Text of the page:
James was also described as a trailblazer to by Lupe Todd-Medina, who has worked as a campaign communications adviser to a wide swath of top New York officials, including Rep. Hakeem Jeffries, Cuomo in 2018 and Gov. Kathy Hochul. Though she and James have not always been ideologically aligned, Todd-Medina lauded James’ personal political courage and loyalty.
“As she has elevated in her career, she’s always kept the door open. Which is also a testament to her and her values, her ethics,” Todd-Medina said. “It says a lot, because again, it does go back to, we’re all these Black women together in this space and we’ve got to kind of look out for each other.”
But, Todd-Medina added, that desire shouldn’t be confused with hesitance or weakness when it comes to her job.
“I wouldn’t mess with her,” Todd-Medina said. “I think she’s lovely, and I wouldn’t mess with her.”
James was elected New York City Public Advocate in 2013, succeeding de Blasio, who won his first term as mayor that year. Both were overwhelmingly reelected in 2017 and James appeared to be on track to again follow de Blasio when term limits ended his mayoralty last year.
But early on in her second stint as public advocate, in May 2018, New York’s political order was upended when then-state Attorney General Eric Schneiderman was hit with multiple sexual and domestic allegations. He quickly stepped down, and James soon announced her candidacy to replace him.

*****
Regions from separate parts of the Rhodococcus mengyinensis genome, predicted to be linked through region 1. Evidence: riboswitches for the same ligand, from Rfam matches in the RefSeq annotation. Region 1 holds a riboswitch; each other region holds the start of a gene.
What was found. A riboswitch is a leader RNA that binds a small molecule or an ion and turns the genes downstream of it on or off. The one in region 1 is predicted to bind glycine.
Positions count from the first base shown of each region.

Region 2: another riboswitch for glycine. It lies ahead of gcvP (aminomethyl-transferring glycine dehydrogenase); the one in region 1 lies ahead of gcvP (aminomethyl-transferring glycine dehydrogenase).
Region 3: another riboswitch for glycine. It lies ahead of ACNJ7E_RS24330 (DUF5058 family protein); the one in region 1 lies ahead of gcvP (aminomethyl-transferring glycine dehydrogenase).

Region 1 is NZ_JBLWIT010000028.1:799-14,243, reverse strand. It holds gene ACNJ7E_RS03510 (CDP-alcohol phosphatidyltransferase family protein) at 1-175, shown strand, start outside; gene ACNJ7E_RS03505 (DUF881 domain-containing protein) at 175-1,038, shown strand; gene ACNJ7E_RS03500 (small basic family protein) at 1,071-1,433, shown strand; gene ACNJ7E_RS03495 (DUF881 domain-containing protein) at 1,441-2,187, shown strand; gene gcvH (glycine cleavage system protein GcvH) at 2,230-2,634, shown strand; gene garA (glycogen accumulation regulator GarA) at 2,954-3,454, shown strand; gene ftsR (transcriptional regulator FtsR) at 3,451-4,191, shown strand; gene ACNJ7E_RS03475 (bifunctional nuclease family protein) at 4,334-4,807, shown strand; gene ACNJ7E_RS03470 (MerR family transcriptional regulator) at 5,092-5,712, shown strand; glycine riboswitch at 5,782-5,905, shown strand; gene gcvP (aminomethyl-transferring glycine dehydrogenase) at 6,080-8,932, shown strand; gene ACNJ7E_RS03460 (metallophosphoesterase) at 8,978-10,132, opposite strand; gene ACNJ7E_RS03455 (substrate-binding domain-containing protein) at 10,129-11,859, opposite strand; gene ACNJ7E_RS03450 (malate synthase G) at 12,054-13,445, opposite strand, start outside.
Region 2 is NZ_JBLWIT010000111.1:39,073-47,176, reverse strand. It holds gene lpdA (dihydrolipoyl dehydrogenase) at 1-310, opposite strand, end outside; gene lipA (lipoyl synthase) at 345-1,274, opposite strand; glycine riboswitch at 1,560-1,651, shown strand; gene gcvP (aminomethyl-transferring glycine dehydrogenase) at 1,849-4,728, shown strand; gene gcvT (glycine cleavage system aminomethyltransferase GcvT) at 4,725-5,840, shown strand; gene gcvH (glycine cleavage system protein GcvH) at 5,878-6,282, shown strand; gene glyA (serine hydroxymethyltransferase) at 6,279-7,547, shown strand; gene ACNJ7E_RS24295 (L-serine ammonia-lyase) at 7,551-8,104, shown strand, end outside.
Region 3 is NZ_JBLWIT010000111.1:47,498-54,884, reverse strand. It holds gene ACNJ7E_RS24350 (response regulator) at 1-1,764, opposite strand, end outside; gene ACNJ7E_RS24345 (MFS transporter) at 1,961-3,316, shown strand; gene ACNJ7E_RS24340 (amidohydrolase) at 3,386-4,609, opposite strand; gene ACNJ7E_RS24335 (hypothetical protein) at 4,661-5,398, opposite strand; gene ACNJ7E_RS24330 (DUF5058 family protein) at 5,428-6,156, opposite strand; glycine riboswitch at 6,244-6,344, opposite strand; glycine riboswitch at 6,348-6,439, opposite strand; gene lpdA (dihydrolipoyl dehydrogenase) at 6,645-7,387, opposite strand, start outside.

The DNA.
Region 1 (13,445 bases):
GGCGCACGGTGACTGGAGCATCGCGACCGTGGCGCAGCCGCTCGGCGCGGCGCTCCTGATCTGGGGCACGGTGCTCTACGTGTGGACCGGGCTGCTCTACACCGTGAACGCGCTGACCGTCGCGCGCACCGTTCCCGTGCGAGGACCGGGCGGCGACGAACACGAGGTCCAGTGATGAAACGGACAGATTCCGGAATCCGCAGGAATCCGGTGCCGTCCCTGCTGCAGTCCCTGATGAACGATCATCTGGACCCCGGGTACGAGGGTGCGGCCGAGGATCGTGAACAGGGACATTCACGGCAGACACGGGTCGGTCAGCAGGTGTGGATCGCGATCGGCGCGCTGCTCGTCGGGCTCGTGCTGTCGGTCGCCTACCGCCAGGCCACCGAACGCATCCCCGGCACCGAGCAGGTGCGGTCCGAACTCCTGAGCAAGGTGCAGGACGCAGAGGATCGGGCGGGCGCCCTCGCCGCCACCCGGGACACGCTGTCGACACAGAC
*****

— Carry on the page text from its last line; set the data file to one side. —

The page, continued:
Months later, during the 2018 midterms, James became the first Black person and woman elected to win statewide office. That she did it after exchanging endorsements with Cuomo rankled some on the left, which had clashed repeatedly with the former governor during his years in office. Still, her relationship with New York’s progressive movement remained strong and, following Cuomo’s resignation, she was the left’s choice to run for governor this year.
This February, James spoke at the state party convention, where she accepted their unofficial nomination.
“When I was elected attorney general,” she said, “I vowed to act without fear or favor to hold the powerful accountable, whether Republican or Democrat, in the public or private sector.”
The field of primary candidates vying for the job cleared after her decision to run for reelection and James secured the nomination for a second term running unopposed in June.